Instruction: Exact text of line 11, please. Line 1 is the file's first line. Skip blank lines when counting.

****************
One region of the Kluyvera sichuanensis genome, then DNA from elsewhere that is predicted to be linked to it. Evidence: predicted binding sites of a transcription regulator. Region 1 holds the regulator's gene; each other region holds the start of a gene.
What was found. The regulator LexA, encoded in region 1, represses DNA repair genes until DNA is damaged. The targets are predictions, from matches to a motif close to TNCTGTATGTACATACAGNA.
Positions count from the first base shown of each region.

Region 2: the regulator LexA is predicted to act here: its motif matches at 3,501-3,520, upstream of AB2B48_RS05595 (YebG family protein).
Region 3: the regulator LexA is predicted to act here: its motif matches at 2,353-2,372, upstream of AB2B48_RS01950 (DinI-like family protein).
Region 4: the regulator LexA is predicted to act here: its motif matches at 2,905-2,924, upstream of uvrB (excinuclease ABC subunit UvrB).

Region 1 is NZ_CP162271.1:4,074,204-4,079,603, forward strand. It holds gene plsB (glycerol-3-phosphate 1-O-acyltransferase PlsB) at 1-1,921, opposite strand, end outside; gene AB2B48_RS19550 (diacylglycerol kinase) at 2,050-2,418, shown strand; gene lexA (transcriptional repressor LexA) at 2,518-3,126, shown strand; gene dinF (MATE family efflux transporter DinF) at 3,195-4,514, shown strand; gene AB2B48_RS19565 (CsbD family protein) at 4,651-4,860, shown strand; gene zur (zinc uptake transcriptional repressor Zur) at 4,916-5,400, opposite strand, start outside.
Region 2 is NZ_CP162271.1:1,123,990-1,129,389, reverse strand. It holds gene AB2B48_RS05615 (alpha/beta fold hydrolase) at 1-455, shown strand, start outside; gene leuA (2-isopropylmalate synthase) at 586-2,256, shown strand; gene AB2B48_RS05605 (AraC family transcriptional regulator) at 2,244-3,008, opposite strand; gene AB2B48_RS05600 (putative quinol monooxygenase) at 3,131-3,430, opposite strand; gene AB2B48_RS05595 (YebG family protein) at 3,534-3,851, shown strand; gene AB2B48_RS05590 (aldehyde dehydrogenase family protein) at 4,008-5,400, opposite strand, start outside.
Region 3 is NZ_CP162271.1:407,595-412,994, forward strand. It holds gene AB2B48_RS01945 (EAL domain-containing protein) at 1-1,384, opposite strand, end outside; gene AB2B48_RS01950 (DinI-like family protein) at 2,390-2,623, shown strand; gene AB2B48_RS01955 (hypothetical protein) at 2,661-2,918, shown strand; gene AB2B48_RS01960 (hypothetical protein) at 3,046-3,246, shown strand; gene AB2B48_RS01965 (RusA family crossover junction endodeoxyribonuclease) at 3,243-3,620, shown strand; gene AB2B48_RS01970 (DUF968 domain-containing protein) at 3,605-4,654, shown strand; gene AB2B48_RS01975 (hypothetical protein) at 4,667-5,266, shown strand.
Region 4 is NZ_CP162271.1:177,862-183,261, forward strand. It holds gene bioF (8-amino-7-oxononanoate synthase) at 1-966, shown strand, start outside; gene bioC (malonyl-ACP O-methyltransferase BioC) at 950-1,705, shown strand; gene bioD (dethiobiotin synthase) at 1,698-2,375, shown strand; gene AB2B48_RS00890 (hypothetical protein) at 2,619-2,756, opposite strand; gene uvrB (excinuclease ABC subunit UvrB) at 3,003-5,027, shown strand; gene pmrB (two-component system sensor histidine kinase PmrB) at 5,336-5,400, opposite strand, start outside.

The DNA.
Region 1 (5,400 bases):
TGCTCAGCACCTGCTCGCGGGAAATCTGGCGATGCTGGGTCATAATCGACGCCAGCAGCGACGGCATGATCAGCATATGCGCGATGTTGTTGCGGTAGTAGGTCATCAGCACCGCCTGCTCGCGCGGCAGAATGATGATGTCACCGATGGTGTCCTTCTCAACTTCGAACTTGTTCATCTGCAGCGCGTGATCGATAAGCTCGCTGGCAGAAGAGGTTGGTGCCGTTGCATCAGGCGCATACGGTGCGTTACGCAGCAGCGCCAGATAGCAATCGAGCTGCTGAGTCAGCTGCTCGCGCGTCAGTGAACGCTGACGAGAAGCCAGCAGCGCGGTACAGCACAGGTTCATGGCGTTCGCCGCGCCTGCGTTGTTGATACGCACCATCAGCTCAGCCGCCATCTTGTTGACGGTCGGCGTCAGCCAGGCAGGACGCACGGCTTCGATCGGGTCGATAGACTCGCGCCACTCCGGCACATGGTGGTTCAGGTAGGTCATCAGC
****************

The DNA.